Dim sum, donut bars, appetizers paired with mini drinks, cheese sommeliers, meat bars, breakfast food and anything vegan made it to Amy Levin-Epstein’s list of the top new wedding catering trends for 2014. Hungry yet?
“There’s so much more to wedding food than chicken and potatoes,” wrote the media’s matrimonial guru in a recent Huffington Post article.
“Weddings are more personalized these days than ever before,” agreed Kim Forrest, editor of WeddingWire. “Each element is an opportunity for a couple to express themselves, and the food is no exception. Couples are incorporating their favorite foods, childhood favorites, and even dishes from countries they’ve traveled to into their menus.”
Katie Rotramel, client and venue relations manager with Eat and Smile Catering in Washington, D.C., said food trends this year reflect a move from bigger to smaller plates with more tapas-style hors d’oeuvres. There is “more of an emphasis on the party and not everyone sitting down at dinner. This allows for more mingling and more of a cocktail party atmosphere.”
Roughly half of Eat and Smile Catering’s clients are opting for this style, Rotramel said, adding that she catered her own wedding this way.
“It’s conducive for people [who are] meeting for the first time and friends who don’t meet regularly, versus being stuck at a table with seven other strangers,” said Rotramel. Though the bites are smaller, the experts say, the food still has to taste great.
But what about traditional wedding buffets?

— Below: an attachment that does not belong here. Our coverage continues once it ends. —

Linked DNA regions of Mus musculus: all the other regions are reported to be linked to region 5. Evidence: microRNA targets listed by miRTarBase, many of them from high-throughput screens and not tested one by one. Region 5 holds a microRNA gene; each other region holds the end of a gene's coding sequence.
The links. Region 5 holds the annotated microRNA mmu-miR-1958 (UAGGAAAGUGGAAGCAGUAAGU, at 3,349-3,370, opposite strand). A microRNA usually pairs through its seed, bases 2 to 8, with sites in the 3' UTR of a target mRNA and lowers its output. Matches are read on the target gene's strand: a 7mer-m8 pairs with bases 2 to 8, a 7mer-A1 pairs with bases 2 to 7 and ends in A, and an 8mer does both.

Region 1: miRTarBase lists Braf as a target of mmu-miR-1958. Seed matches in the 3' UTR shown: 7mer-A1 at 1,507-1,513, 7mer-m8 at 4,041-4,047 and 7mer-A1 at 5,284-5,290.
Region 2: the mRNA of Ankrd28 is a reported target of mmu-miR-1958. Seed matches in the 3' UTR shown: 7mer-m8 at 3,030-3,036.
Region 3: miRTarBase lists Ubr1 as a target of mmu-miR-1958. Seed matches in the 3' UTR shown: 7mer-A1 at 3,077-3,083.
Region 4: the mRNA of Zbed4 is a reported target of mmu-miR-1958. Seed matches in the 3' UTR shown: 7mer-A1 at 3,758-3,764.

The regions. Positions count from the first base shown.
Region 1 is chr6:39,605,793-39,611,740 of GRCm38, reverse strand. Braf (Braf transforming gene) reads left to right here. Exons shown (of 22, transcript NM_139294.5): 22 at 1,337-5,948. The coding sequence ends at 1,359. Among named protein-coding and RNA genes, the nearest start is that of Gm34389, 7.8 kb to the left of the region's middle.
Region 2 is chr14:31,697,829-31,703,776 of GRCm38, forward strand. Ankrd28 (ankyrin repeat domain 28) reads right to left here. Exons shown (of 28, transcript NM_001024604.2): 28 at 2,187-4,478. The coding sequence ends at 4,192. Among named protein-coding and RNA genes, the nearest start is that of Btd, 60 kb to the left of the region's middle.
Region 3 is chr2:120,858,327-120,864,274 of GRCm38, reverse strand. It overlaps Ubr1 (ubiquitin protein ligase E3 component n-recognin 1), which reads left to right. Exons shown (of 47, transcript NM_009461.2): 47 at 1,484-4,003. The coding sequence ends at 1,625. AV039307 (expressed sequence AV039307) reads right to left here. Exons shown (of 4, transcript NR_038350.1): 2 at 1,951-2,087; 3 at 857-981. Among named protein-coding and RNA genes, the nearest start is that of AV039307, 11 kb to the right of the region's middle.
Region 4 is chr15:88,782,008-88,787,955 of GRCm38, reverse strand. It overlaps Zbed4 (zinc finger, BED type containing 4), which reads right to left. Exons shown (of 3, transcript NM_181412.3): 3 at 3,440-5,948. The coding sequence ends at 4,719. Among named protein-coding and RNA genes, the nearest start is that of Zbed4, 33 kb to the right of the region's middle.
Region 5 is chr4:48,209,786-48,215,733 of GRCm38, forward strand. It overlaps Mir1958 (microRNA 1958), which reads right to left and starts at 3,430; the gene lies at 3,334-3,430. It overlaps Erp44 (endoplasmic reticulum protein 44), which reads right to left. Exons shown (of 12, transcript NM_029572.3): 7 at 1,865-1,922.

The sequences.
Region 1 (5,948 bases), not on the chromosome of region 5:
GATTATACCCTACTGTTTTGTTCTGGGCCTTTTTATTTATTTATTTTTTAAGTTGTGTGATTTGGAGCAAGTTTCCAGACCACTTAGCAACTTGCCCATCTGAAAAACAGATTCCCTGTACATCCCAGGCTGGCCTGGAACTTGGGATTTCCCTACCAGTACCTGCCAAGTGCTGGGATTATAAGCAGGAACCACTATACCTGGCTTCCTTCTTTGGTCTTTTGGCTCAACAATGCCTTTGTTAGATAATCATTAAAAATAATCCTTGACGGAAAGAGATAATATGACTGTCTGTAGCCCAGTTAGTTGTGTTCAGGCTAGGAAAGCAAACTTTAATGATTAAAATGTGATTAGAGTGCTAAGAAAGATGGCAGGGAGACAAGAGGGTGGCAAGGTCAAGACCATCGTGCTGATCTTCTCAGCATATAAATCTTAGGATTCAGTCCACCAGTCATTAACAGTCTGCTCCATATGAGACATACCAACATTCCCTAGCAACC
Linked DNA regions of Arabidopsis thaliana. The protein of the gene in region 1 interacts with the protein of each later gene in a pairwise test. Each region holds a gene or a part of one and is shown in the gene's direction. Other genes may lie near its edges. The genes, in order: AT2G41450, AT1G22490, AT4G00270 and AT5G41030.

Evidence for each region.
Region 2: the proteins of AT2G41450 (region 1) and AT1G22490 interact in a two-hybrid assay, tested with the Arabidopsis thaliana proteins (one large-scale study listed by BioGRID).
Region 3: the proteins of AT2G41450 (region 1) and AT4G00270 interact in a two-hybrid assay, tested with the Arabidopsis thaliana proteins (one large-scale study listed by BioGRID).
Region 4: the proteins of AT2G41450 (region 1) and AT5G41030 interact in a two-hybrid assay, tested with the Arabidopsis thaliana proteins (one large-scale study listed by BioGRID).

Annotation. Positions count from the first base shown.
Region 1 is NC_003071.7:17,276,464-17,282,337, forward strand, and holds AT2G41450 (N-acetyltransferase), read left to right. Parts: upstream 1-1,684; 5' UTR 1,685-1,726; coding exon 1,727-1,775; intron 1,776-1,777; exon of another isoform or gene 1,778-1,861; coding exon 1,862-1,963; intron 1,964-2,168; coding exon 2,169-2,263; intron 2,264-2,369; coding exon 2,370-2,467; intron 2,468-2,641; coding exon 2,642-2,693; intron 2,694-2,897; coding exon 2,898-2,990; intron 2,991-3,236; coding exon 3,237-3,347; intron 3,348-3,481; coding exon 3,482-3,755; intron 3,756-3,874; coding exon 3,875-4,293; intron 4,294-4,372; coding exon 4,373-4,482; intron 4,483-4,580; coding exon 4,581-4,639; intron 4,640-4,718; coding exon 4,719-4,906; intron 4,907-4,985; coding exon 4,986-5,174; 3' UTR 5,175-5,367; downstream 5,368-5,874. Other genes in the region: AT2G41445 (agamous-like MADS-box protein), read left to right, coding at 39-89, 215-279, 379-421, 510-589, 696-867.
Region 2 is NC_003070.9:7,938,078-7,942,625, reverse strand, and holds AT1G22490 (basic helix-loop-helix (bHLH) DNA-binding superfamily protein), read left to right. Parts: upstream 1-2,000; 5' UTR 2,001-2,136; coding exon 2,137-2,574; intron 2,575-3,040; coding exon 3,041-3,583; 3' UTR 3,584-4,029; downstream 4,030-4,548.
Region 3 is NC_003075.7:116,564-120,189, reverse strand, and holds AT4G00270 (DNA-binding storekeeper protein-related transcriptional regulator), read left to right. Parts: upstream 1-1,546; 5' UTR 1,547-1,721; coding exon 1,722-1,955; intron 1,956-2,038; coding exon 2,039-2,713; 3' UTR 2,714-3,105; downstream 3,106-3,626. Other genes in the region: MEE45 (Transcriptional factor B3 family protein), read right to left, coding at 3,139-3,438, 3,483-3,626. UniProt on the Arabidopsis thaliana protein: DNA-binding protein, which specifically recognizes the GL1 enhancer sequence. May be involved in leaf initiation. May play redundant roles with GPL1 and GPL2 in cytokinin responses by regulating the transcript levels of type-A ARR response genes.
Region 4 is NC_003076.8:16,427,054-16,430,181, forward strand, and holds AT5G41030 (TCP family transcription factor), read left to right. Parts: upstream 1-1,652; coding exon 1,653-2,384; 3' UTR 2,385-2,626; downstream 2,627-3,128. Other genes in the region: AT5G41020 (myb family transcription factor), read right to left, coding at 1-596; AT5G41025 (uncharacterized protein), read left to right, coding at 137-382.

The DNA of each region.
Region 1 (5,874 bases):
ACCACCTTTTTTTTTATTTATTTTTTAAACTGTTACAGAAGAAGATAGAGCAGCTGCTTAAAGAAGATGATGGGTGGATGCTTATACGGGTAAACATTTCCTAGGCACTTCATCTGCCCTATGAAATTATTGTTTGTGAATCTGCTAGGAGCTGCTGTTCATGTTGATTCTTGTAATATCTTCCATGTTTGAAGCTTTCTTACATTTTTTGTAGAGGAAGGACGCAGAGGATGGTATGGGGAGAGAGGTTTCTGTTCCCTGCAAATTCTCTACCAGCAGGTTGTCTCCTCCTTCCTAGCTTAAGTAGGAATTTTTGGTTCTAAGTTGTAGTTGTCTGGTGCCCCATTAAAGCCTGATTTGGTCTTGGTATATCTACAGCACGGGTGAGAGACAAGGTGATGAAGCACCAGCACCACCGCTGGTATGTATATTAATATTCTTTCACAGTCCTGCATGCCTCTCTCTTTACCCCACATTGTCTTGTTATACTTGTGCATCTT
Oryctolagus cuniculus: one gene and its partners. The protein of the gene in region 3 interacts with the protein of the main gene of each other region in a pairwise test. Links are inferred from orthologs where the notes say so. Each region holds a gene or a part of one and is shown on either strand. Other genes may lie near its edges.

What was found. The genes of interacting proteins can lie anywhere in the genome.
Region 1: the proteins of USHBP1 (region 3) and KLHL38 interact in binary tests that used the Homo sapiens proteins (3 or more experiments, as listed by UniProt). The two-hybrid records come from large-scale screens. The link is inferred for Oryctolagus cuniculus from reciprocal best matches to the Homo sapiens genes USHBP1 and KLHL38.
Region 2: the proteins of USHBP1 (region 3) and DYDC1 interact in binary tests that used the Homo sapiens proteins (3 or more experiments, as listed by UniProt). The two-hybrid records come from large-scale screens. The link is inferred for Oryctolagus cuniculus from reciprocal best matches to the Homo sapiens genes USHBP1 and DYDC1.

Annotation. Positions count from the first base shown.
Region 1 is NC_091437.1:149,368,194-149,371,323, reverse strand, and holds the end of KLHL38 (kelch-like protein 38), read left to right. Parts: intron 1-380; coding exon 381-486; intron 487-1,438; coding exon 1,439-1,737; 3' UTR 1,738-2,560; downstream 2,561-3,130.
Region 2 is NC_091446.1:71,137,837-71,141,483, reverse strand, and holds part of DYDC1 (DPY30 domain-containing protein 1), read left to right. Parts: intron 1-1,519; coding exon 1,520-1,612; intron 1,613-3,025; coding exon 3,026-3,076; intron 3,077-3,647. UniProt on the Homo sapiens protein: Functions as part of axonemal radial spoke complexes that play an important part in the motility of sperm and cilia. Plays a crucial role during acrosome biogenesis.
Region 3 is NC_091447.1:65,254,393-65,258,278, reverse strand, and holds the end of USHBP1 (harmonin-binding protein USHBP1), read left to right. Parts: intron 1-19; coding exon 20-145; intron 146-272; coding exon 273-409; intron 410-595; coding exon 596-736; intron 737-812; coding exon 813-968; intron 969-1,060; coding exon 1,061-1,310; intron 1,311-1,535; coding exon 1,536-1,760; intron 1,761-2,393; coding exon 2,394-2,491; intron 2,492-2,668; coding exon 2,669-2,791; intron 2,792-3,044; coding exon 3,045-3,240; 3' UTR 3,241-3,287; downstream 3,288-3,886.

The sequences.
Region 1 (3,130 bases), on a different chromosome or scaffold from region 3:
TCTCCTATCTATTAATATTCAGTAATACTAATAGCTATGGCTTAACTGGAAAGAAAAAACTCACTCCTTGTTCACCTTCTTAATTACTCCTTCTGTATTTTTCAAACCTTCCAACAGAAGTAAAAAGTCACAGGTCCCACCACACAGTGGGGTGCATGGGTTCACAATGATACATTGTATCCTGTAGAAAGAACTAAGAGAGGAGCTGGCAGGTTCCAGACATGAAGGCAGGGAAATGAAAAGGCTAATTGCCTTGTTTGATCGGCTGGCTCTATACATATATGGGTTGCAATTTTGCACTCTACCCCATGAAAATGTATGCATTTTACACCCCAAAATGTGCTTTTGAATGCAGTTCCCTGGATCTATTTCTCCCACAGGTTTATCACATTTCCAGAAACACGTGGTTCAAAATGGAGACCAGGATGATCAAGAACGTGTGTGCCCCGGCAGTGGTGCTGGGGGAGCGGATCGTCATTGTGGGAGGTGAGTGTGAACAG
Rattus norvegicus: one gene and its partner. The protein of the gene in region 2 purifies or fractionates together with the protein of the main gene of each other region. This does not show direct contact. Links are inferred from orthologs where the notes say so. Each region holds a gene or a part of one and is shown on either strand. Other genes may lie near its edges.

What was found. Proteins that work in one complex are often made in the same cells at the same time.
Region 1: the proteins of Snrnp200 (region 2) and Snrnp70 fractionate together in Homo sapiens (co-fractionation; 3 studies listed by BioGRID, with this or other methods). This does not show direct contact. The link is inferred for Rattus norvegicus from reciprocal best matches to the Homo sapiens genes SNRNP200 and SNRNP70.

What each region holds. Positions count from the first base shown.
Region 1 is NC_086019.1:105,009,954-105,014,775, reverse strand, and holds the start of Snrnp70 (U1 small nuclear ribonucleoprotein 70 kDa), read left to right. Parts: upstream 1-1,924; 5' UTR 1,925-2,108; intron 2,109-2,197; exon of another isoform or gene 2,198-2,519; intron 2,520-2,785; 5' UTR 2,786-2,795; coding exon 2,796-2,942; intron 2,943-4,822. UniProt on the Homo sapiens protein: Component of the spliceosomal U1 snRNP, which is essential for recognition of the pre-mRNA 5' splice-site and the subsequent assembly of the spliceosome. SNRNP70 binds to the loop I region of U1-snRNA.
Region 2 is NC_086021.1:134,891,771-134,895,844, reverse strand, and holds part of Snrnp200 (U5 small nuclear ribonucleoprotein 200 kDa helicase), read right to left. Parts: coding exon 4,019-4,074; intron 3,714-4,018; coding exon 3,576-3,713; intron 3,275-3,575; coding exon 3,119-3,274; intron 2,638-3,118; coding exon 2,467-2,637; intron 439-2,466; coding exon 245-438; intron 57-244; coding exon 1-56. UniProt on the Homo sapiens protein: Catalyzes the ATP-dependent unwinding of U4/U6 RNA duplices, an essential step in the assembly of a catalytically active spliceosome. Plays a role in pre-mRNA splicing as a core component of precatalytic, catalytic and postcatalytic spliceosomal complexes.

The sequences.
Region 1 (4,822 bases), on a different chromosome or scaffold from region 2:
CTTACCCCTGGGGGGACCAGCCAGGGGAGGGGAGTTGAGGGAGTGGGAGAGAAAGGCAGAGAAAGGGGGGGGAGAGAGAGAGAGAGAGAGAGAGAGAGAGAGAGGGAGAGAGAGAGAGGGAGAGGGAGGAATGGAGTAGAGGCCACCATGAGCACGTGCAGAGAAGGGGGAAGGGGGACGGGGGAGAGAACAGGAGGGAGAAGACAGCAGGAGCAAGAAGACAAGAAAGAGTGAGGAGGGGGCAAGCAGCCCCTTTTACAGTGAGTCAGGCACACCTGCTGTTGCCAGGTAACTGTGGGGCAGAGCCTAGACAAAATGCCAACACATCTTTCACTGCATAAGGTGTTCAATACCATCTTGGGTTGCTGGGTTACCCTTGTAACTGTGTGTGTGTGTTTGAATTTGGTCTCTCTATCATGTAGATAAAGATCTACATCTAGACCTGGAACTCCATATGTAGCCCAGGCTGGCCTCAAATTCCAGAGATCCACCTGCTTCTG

Forrest says that buffets have long been popular because they are “less expensive than plated sit-down dinners.”
Smaller plates, however, please more guests and also save the couple money. Forrest said she has noticed “a lot of cute pairings – miniature grilled cheese sandwiches served with a shot glass of tomato soup, tiny tuna tacos with a tequila shot and more.” Couples are also incorporating what are known as “action stations” into the wedding cocktail hour – where chefs prepare small dishes to order.
Experts say savory foods are not all that’s on the menu this season. According to Forrest, many couples still favor the cake-cutting tradition. “Those cake-cutting photos are such classics, and I think couples like to carry on that tradition,” she said. “And there are so many ways to decorate a wedding cake, it’s another opportunity to express your style.”
But move over wedding cakes — cupcakes and other bite-sized desserts are finally giving the wedding cake some competition.
Cupcakes started to be a big trend a few years ago, and many couples still serve them, Forrest said. “Not only are cupcakes cute, but they also provide an easy portion for each guest rather than having to cut a wedding cake.”
Yet another sweet innovation are push-pops, said Epstein. These circular or square-shaped bites of cake-on-a-stick look like miniature wedding cakes and often taste just as good.